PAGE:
Profit Per Mile 2000 tracks trip/delivery information, income and expenses. It offers unlimited income and expense categories, and a search engine makes it easy to find specific information within the program. Reports include profit-and-loss statements, trip recaps and maintenance.

Edonna Products & Services
(800) 846-1802
Profit Tracker calculates fixed, variable and total cost per mile and expenses; revenue per mile and per day; and profit and loss. Year-to-date summaries show cost and profit per mile. Reports on expenses, revenue, mileage, preventive maintenance, customers and fuel stops can be sorted in a variety of ways.

From MacDCompuPros
(888) 367-6774
Supertrucker 98 lets you track revenue and expenses by the load or mile, calculate fuel mileage and cost per mile, and record state fuel tax miles. Reports include load revenue, financial statements and revenue per actual mile vs. revenue per loaded mile.

(800) 875-7435
The one-truck owner-operator version handles accounting, mileage, fuel tax calculation, customer records, log checking, settlements and maintenance records, including an automatic reminder of maintenance intervals. It interfaces with QuickBooks.

PBS Tax & Accounting
(800) 697-5153
Truck Books, from owner-operator accounting firm PBS, tracks income and expenses for the month and year-to-date and organizes records for income tax purposes. Suitable for one- to three-truck operations.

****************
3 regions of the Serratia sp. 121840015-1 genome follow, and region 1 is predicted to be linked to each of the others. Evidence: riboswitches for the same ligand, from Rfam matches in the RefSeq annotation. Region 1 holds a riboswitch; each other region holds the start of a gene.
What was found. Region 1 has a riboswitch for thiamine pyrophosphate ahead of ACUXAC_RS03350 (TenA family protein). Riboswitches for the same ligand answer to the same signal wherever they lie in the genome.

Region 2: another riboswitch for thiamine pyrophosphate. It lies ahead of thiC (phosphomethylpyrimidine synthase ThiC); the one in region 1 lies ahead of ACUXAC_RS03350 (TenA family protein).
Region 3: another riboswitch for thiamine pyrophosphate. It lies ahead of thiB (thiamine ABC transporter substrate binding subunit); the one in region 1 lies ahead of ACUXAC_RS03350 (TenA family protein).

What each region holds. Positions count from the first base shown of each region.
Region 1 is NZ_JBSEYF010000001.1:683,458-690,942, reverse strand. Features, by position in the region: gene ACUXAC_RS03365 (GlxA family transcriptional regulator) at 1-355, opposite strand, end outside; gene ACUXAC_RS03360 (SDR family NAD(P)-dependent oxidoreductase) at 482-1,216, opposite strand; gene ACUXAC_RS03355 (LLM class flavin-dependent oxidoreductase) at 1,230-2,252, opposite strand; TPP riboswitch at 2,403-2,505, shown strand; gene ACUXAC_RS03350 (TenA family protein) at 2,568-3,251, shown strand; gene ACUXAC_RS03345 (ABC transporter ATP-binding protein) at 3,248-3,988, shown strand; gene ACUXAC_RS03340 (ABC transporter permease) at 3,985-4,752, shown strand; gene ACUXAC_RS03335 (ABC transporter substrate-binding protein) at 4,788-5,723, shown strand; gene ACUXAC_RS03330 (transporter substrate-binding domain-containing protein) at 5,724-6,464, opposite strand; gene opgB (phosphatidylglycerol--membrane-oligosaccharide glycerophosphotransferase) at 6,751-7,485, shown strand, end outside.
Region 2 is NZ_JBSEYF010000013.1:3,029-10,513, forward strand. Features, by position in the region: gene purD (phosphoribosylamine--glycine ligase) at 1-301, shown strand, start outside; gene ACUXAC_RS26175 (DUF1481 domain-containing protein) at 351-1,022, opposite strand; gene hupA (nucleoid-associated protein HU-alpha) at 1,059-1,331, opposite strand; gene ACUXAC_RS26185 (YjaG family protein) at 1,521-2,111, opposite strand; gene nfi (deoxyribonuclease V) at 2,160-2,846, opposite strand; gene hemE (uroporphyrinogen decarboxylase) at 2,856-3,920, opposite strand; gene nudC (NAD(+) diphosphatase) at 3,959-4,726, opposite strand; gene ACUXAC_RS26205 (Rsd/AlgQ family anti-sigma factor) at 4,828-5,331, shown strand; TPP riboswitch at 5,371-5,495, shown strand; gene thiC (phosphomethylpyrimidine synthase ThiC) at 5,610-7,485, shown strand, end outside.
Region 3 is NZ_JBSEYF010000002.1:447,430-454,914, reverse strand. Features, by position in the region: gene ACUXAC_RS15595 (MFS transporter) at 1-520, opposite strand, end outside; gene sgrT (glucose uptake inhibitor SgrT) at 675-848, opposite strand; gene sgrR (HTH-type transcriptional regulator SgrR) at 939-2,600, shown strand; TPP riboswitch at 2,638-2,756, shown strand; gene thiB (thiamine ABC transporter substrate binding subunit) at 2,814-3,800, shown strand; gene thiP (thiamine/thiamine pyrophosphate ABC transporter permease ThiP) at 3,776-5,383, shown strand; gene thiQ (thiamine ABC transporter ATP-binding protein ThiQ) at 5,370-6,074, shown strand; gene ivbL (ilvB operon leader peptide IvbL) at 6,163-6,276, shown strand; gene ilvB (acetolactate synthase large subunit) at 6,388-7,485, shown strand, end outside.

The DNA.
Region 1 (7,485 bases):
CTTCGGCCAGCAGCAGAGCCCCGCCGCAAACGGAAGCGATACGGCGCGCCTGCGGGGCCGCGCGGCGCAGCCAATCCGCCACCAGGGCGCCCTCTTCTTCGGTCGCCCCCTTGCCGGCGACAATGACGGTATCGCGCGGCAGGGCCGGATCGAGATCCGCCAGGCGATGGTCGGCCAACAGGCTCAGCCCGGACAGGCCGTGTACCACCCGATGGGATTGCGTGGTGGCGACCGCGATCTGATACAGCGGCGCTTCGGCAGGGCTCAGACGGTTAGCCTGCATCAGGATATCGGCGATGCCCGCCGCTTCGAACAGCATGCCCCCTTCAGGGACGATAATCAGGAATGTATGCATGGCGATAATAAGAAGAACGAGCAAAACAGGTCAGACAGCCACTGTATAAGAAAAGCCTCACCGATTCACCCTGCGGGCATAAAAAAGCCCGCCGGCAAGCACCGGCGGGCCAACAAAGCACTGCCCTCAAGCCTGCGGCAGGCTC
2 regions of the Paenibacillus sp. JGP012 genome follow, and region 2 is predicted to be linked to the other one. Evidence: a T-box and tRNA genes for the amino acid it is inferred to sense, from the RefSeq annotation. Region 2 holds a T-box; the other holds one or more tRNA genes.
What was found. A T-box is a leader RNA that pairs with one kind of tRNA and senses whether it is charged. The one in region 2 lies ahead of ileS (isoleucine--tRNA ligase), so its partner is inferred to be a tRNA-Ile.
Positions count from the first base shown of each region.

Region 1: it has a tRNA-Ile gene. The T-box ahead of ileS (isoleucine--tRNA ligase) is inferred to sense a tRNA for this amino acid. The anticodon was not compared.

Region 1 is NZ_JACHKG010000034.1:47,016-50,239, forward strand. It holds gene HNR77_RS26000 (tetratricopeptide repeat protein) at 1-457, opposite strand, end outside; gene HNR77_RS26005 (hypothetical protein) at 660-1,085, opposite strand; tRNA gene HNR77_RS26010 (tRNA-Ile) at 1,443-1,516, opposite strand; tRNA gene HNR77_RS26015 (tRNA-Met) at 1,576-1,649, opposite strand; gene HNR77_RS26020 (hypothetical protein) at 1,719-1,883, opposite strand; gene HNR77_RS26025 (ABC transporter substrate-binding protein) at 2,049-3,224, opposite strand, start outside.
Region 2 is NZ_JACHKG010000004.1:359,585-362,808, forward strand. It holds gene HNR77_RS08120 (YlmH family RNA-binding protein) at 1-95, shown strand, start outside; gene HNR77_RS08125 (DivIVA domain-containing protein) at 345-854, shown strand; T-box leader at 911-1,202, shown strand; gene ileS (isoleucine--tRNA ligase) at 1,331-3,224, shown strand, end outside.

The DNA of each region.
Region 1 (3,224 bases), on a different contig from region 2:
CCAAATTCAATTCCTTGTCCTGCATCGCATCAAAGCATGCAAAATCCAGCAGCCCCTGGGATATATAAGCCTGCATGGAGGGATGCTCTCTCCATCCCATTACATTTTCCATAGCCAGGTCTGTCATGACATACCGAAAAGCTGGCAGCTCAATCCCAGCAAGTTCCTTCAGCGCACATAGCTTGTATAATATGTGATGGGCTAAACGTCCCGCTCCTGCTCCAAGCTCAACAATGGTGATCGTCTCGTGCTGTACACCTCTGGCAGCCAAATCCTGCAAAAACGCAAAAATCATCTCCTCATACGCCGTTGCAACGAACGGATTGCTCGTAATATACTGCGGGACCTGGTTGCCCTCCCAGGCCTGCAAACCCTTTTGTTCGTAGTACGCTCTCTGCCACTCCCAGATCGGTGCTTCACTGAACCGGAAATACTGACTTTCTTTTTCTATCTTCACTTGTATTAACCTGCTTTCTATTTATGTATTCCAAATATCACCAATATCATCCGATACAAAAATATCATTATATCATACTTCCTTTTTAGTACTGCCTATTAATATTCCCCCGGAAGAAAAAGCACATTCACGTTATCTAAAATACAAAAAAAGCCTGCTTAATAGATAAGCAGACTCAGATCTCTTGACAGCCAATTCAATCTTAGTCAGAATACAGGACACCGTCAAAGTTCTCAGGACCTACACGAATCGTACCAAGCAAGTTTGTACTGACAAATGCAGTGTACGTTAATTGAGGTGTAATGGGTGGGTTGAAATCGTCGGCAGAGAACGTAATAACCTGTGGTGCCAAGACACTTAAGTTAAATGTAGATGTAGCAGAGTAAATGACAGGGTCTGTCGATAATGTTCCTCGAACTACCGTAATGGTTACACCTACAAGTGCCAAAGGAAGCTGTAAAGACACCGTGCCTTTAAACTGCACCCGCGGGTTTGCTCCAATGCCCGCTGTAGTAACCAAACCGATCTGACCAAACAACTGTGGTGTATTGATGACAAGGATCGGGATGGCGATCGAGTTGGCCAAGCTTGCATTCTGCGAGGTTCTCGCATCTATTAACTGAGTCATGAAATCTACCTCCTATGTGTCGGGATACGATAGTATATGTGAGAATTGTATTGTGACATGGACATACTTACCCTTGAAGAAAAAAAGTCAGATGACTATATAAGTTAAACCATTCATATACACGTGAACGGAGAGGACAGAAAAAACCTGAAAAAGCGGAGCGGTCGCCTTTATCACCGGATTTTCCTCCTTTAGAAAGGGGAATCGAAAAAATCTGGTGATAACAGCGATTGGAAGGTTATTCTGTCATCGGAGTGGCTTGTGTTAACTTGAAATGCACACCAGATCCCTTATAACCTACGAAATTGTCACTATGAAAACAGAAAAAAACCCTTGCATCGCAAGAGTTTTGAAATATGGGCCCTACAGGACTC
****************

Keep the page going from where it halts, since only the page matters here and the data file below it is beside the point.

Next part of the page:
Applied Arts Ltd.
(859) 225-1572
Truckin’ Buddy tracks cost per mile by truck, shipper or load; revenue per mile; and profit and loss. It lets you invoice and track payments from shippers and bill revenue by mileage, percentage, tariff and count.

There are many variables to consider when you shop for a computer. Do you want a Macintosh or a PC? Many users find Macs easier to use, but PCs, most of which come with the common Windows operating system, have more software available to them and tend to be cheaper.

Do you want a laptop, which is ideal for taking on the road, or a desktop, which is generally less expensive and has a larger keyboard?

If you buy a laptop, consider one that has a large screen and a DVD player, which could double as an entertainment center. If the model you buy doesn’t already have a wireless Internet (Wi-Fi) card built in, make sure it can be expanded for that capability.